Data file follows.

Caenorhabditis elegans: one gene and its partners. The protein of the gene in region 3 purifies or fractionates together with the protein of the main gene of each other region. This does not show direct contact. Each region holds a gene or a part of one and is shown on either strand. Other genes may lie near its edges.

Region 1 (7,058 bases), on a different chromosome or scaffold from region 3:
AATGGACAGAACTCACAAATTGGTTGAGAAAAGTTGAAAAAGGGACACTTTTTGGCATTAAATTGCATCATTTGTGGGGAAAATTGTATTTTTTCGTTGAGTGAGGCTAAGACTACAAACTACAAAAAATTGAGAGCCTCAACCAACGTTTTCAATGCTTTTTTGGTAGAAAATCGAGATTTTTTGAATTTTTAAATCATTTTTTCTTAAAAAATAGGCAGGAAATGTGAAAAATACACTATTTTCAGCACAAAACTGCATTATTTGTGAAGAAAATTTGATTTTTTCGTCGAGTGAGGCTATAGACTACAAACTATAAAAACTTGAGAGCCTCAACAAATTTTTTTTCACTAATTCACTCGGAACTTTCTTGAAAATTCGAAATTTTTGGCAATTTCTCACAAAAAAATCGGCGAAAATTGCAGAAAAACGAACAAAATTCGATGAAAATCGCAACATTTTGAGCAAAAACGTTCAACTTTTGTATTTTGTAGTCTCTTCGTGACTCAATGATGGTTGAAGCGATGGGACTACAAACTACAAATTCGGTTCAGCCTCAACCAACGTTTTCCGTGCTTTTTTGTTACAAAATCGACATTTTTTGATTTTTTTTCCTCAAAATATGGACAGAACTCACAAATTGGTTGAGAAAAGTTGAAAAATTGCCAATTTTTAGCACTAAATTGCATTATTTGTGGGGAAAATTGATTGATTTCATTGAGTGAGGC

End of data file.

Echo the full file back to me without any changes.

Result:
Caenorhabditis elegans: one gene and its partners. The protein of the gene in region 3 purifies or fractionates together with the protein of the main gene of each other region. This does not show direct contact. Each region holds a gene or a part of one and is shown on either strand. Other genes may lie near its edges.

Region 1 (7,058 bases), on a different chromosome or scaffold from region 3:
AATGGACAGAACTCACAAATTGGTTGAGAAAAGTTGAAAAAGGGACACTTTTTGGCATTAAATTGCATCATTTGTGGGGAAAATTGTATTTTTTCGTTGAGTGAGGCTAAGACTACAAACTACAAAAAATTGAGAGCCTCAACCAACGTTTTCAATGCTTTTTTGGTAGAAAATCGAGATTTTTTGAATTTTTAAATCATTTTTTCTTAAAAAATAGGCAGGAAATGTGAAAAATACACTATTTTCAGCACAAAACTGCATTATTTGTGAAGAAAATTTGATTTTTTCGTCGAGTGAGGCTATAGACTACAAACTATAAAAACTTGAGAGCCTCAACAAATTTTTTTTCACTAATTCACTCGGAACTTTCTTGAAAATTCGAAATTTTTGGCAATTTCTCACAAAAAAATCGGCGAAAATTGCAGAAAAACGAACAAAATTCGATGAAAATCGCAACATTTTGAGCAAAAACGTTCAACTTTTGTATTTTGTAGTCTCTTCGTGACTCAATGATGGTTGAAGCGATGGGACTACAAACTACAAATTCGGTTCAGCCTCAACCAACGTTTTCCGTGCTTTTTTGTTACAAAATCGACATTTTTTGATTTTTTTTCCTCAAAATATGGACAGAACTCACAAATTGGTTGAGAAAAGTTGAAAAATTGCCAATTTTTAGCACTAAATTGCATTATTTGTGGGGAAAATTGATTGATTTCATTGAGTGAGGC